* S&P 500 slightly higher in early afternoon trading
* Trump tweets on lack of progress in Mexico talks
* Mexican peso hit by Fitch downgrade (Updates with European stocks close)
By Caroline Valetkevitch
NEW YORK, June 6 (Reuters) - The U.S. Treasury yield curve flattened on Thursday as the European Central Bank committed to leaving interest rates steady into the first half of 2020, while major world stock indexes mostly edged higher.
The ECB’s move was less aggressive than what some traders had expected and led to selling of shorter-dated German government debt, which in turn spilled over to shorter U.S. Treasury maturities, traders and analysts said.
Much of the Treasury yield curve flattened, coming off its steepest level in seven months the day before. The gap between two-year and 10-year yields narrowed by 2.6 basis points to 25.10 basis points.
German 10-year yields tumbled to record low of -0.240% before retracing to -0.232%. Benchmark 10-year Treasury notes last rose 6/32 in price to yield 2.1019%, from 2.123% late on Wednesday.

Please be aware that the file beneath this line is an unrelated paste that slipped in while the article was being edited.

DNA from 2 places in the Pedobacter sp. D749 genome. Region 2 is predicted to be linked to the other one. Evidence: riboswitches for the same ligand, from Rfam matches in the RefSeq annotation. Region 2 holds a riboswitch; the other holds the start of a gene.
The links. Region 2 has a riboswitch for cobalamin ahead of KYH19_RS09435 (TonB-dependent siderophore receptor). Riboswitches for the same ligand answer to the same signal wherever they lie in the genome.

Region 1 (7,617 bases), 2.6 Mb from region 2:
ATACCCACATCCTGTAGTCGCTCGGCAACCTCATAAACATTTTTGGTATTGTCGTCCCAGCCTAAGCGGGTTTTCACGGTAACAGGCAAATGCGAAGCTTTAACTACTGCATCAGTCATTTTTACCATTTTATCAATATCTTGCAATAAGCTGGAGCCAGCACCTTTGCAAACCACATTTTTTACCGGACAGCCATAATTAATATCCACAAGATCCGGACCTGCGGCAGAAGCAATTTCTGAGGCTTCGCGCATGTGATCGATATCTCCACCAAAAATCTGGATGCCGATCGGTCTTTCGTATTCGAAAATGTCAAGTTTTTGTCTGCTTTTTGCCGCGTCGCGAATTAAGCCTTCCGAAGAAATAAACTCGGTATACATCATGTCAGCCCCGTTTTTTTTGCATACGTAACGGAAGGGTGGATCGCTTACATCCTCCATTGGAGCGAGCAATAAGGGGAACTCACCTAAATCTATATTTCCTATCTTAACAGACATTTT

“In Europe, the selling came with some pricing in of an ECB rate cut,” said Subadra Rajappa, head of U.S. rates strategy at SG Corporate & Investment Banking in New York.
U.S. stocks were higher in early afternoon trading, with continued hopes of an interest rate cut from the Federal Reserve helping to support the market.
Limiting the day’s gains were escalating trade tensions. U.S. President Donald Trump said he would decide on more China tariffs “probably right after the G20,” on June 28 and 29. That followed his overnight threat to put tariffs on “at least” another $300 billion worth of Chinese goods.
The latest flare-up in tensions follows mixed economic data that rekindled worries about the health of the world’s top economies but also spurred expectations that central banks could ride to the rescue.
The Dow Jones Industrial Average rose 73.77 points, or 0.29%, to 25,613.34, the S&P 500 gained 6.18 points, or 0.22%, to 2,832.33 and the Nasdaq Composite dropped 3.66 points, or 0.05%, to 7,571.81.
The pan-European STOXX 600 index lost 0.02% and MSCI’s gauge of stocks across the globe gained 0.12%.
Mexico’s peso suffered a double whammy of trade woes with the United States and the downgrade of the country’s credit rating.
The Mexican peso fell 0.81% versus the U.S. dollar to 19.75.
The dollar index fell 0.46%, with the euro up 0.66% to $1.1293.
Oil futures were largely steady, after falling to near five-month lows in the previous session.
U.S. crude fell 0.23% to $51.56 per barrel.
Additional reporting by Richard Leong in New York; Medha Singh and Amy Caren Daniel in Bengaluru and Karin Strohecker in London; Editing by Sam Holmes, Toby Chopra and Dan Grebler